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Transcript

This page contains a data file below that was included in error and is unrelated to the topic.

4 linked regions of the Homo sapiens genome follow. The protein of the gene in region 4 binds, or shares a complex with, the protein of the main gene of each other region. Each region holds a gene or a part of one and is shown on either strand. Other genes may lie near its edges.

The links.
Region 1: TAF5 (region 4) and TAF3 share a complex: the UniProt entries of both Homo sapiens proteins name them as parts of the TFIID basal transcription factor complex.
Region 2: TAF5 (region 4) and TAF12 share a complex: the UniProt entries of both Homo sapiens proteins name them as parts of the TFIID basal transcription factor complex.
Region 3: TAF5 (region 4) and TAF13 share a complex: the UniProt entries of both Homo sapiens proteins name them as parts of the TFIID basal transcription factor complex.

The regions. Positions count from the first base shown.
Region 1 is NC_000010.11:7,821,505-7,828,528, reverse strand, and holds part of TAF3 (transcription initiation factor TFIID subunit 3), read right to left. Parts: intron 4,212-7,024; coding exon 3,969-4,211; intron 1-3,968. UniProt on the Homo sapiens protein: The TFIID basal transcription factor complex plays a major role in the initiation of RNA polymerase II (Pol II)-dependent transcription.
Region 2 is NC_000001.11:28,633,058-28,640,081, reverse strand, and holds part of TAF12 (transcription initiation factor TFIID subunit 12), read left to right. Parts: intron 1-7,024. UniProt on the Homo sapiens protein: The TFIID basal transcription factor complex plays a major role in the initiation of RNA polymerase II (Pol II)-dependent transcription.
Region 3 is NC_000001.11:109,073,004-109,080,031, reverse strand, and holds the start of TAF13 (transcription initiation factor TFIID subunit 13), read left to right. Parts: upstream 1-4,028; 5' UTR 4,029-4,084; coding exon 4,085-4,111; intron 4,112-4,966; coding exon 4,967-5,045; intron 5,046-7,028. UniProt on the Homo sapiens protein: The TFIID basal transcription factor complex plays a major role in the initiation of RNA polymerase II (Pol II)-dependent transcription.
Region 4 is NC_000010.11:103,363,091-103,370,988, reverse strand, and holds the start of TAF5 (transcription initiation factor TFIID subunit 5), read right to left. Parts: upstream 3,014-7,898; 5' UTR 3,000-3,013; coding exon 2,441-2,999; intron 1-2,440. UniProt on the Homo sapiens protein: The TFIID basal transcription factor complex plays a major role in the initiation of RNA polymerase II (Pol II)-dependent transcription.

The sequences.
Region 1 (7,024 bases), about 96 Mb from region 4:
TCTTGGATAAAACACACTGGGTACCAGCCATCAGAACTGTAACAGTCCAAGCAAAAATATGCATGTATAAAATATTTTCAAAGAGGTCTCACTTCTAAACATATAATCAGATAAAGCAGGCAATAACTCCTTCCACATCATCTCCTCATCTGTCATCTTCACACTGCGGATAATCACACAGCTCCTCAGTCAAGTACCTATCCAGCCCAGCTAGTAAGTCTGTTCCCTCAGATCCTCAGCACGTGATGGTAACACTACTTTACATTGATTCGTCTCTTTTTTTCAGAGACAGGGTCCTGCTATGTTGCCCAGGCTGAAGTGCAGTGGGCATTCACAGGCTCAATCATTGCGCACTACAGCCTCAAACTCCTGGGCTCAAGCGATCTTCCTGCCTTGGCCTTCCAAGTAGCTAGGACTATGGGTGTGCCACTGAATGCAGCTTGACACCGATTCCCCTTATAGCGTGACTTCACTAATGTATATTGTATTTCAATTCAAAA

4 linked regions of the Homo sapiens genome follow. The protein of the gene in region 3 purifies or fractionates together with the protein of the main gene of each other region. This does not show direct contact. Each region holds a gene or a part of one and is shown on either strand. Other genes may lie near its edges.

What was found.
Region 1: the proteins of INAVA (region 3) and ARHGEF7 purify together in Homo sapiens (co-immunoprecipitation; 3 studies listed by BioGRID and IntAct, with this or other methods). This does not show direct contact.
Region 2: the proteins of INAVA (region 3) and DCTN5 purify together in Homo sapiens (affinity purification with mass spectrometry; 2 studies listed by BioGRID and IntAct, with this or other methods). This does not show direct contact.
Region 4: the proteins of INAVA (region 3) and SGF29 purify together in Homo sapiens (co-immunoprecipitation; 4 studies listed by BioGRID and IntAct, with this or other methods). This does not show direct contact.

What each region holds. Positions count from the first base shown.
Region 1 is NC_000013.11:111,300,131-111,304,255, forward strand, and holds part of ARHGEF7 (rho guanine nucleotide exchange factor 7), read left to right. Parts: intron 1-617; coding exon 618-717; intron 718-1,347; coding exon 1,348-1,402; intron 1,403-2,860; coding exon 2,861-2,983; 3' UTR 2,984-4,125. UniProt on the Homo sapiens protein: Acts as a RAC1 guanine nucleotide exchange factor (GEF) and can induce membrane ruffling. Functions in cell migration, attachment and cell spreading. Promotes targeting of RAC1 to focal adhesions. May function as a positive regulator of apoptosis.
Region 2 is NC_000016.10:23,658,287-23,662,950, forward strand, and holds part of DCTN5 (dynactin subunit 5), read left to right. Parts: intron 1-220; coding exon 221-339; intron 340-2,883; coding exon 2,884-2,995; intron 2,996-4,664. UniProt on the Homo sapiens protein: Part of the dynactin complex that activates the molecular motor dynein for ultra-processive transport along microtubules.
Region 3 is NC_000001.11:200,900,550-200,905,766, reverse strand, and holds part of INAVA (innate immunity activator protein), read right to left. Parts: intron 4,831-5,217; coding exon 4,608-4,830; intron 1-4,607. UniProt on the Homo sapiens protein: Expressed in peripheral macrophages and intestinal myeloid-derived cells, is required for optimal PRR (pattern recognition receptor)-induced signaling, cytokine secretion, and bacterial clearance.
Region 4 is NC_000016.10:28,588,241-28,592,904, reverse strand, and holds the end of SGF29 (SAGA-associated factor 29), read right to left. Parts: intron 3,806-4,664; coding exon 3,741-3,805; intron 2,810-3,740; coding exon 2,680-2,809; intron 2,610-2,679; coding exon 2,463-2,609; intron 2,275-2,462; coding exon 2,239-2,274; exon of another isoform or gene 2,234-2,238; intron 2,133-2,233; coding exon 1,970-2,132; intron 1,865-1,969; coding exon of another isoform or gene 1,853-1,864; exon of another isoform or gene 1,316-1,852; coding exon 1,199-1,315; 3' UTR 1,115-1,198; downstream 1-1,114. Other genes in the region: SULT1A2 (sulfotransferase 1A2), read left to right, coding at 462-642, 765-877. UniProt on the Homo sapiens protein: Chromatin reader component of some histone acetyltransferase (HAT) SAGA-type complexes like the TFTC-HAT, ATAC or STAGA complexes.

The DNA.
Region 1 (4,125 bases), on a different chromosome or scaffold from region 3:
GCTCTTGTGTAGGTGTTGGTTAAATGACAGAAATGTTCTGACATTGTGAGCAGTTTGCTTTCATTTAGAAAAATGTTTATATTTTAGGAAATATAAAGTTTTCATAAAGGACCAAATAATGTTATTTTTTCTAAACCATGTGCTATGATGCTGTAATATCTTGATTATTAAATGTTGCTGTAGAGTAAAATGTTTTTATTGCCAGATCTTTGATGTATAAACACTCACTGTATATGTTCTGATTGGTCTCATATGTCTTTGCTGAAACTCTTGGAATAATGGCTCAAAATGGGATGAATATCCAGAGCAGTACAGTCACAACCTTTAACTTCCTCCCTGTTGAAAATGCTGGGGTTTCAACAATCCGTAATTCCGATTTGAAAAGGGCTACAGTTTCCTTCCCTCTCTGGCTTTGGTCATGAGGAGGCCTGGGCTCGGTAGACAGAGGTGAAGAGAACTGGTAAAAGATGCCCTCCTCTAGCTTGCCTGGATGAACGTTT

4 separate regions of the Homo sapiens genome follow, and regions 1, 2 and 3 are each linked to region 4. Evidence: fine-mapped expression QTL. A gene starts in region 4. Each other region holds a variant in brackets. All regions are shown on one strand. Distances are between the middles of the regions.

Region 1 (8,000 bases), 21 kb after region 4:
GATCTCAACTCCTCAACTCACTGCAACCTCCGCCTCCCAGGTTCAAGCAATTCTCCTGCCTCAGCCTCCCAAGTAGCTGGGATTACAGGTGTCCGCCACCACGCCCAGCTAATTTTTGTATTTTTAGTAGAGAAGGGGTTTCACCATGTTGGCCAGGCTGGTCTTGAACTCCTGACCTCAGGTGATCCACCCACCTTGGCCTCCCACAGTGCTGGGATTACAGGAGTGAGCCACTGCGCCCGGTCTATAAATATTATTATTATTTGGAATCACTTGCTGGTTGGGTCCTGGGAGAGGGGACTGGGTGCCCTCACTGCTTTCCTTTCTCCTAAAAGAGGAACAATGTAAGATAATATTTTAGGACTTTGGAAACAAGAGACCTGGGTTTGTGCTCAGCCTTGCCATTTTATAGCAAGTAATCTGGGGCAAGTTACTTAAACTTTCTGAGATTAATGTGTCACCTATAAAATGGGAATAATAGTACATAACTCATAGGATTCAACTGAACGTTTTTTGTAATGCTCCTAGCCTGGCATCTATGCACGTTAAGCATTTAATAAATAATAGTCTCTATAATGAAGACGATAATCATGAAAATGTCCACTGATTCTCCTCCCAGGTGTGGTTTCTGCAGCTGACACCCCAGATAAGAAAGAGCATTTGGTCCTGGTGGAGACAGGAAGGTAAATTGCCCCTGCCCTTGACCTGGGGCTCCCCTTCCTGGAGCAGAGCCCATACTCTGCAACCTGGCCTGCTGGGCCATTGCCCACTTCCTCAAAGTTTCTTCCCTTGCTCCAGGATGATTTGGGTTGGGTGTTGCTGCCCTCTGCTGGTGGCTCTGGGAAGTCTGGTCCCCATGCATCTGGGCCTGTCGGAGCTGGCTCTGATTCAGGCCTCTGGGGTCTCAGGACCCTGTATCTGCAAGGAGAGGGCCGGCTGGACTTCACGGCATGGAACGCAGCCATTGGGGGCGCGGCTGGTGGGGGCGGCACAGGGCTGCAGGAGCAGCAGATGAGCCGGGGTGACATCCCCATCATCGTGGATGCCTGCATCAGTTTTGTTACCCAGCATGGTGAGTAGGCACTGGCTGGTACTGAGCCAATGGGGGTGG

Chapter 6: Moles, Molar Mass, Percent Composition and Formulas From moles to mass and to the moon! AMU (Atomic Mass Units) The mass of Carbon-12 is 12 AMU. But wait, when I look on the periodic table, the atomic mass is listed as 12.01078 AMU??? WHY? Why, cruel world? WwWWwwhhHHHhhyyYYYYyy??? 6.1 Atoms and Moles Amedeo Avogadro Avogadro’s Number 6.022 x 1023 Avogadro discovered that there are 6.022 x 1023 atoms in 1 gram of hydrogen. Count Lorenzo Romano Amedeo Carlo Avogadro di Quaregna e Cerreto Be able to explain and use the concept of the “mole” This number is called a “mole.” The word “mole” is just like the word “dozen”. Dozen means “12”. You can have a dozen of anything. You can also have a mole of anything. Hmmm… I shall call 6.022 x 1023... a “mole”. Yes…that has a nice ring to it. So How Big is a “MOLE” Ummm… NO! Don’tout be Here it is written Aaaiiie cruel now… e 602,200,000,000,000,000,000,000 That’s 602 billion groups of a trillion! Let’s just do an example with paper clips. If you have a mole of paper clips and made them into a chain, how many times could you go to the moon and back with your chain? Assume a paper clip ( still folded) is about 3 cm long. To find the total distance of the paper clips we use the following equation: 3cm 6.02 x10 clips 24 cm 1.806 x 10 x clip 1 mole mole 23 Notice the unit “clips” cancels!!! Isn’t that Great… Anyone… Anyone see the greatness??? Man I love Conversions! The moon is 382,171 km from Earth, so to the moon and back would be 764,342 km. So we need to convert our cm into km… … oh how fun… this is a metric conversion This of course is a “2-step conversion” because both units have a prefix 1m 1 km 19 1.806 x10 cm 1 . 806 x 10 km 100 cm 1000m 24 I love conversions! We’re almost done!!! 1 trip and back 13 1.806 x10 km ( ) 2.36 x10 trips 764,342km 19 That’s 23 trillion trips!! Mole-tastic! Marshmallow example: A bed of marshmallows covering the U.S. would be 776 miles deep Convert moles to # of atoms How many atoms are in 3.2 mol potassium (K)? Remember: 1 mol = 6.02 x 1023 atoms This can be written as a conversion factor: 6.02 10 23 atoms 1 mol 6.02 10 23 atoms 19.264 x 10 23 atoms of K 3.2 mol K 1 mol 1.9 x10 24 atoms of K How do we use the “Mole” in chemistry? The atomic mass of an element is the grams of 1 mole of that atom Why do chemists use moles? It’s fun. It’s impossible to count atoms with your hands. You can easily measure the mass (in grams) of a chemical. Atomic mass = grams of 1 mole of this element, Cobalt Convert moles of an atom to grams I need 2.0 moles of copper (Cu) for an experiment. How many grams is that? Atomic mass of Cu = 63.55 g/mol (round to 2 decimals) “mol” is the abbreviation of “Mole”… I know it’s only one letter different… chemists!!! 63.55 g 2.0 mol Cu 127.01 1 mol 130g Cu (2 sig figs! ) Converting grams to moles I have 302 grams of silver (Ag). How many moles of silver do I have? Step 1: Atomic mass of Ag = 107.87 g/mol Step 2: Calculate 1 mol 2.79966 mol 302g Ag 107.87 g 2.80 mol (3 sig figs) 6.2 Molar Mass and Percent Composition Atomic Mass = mass of one mole of an atom Molar Mass= mass of one mole of a substance Calculate Molecular Weights Example: Calculate the Molecular Weight (MW) of RbI2 Step 1: Assume you have 1 mole of this molecule and determine how much each element weighs from the periodic table. Step 2: Determine how many of each element you have Step 3: Add all the masses together Step 1: Find how much each element weighs from the periodic table Rb is atomic # 37. How much does each mole of Rb weigh? 85.47 grams/mol Rb I is atomic # 53. How much does it weigh? 126.90 g/mol I Step 2: Determine how many of each element you have Look at the formula: We have 1 “Rb” atom and 2 “I” atoms RbI2 Step 3: Add all the masses together You will need to show this work: (85.47 g/mol Rb) (1 Rb) 85.47 g/mol plus (126.90 g/mol) (2 I) 253.80 g/mol Because the units are the same we can add these two numbers together, so… 253.80 g/mol + 85.47 g/mol = 339.27 g/mol 339.27 g/mol is the “molar mass” Converting from moles of a compound to grams Example: I need 3.00 mol NaCl for an experiment. How many grams is that? Step 1: Find the molar mass Molar mass = 22.09g/mol + 35.45g/mol = 57.54 g/mol Step 2: Use the molar mass like a conversion factor. 57.54 g 3.00 mol 172.62 g 1 mol 173g NaCl Converting from grams of a compound to moles Example: How many moles are in 10.0 g of Na2SO4? Step 1: Find the molar mass. Molar mass = 142.1 g/mol Step 2: Use the molar mass like a conversion factor. You need “grams” on the bottom of the fraction. 1 mol 2 moles of Na 2SO4 = 10.0 g 7.04 10 mol 142.1 g 6.3 Formulas of Compounds Calculate “percent composition” Just like any other % stuff x 100 Percent Compositio n total stuff Stuff = grams of elements Calculate “percent composition” Ex: calculate % of Cu and S in Cu2S stuff x 100 Percent Compositio n total stuff Stuff = grams Cu (63.55 g/mol Cu)(2 mol Cu) = 127.1g Cu Total stuff = grams Cu + grams S = 127.1 g + 32.07 g = 159.17 g = 159.2 g 127.1 g x 100 79.84% 159.2 g You should be able to… Identify an “empirical formula” and a “molecular formula” Empirical formula – simplest ratio of atoms of each element in a compound (whole #’s only) Molecular formula – actual # of atoms of each element in a compound Molecular H2O2 C3H6 N2O3 C2H6 C3H9 Empirical HO CH2 N2O3 ? ? Using % composition to determine a formula Law of Definite Composition – Any amount of a pure compound will always have the same ratio of masses for the elements that make up that compound Ex: H2O is always 88.9% O and 11.1% H by mass Only the simplest formula (ratio) can be found… in other words, you can only find empirical formulas Using % composition to calculate the formula Process is as follows: 1.Calculate % by mass of each element 2.Determine mass of each element Easy if you use 100 g of the chemical 3.Use mass to find the # of moles of each element 4.Find the smallest ratio of the atoms ÷ the number of moles of each element by the element with the smallest # of moles Round to the nearest whole # Example A molecule is 75% C & 25% H. Calculate the empirical formula. Using 100g total = 75g C and 25 g H Calculate moles of each = H 1 mol 1 mol 6.2 mol 25mol 75g C 25 g H 12.01g 1.01g Ratio = 6.2C : 25H, simplify by ÷ each by 6.2. Whole number only!! C 6.2 C 6.2 1 25 H 6.2 Final ratio ≈ 1C : 4H so CH4 4 C H Percent 75% 25% 100 g total Moles 75g 25g Ratio 75g C 1 mol 12.01g 1.01g 6.2 mol 25 mol 6.2 6.2 25 6.2 = 1 Formula 25 g H 1 mol = 4 CH4 Find the molecular formula Ex: C3H6O2 is an empirical formula for a chemical. The molar mass of the compound is 148 g/mol. What is the molecular formula of the compound?? Point: The ratio of C:H:O will always be what the empirical formula shows Steps 1. Calculate the empirical formula mass 2. Calculate molar mass/empirical formula mass 3. Multiply your subscripts by that #. Steps 1. Calculate the empirical formula mass: C3H6O2 mass = (3)(12.01) + (6)(1.01) + (2)(16.00) = 148.09 g/mol 2. Calculate (molar mass)/(empirical formula mass) Round to a WHOLE number. 148 2 74 3. Multiply the subscripts of the empirical formula by that number. C3x2H6x2O2x2 = C6H12O4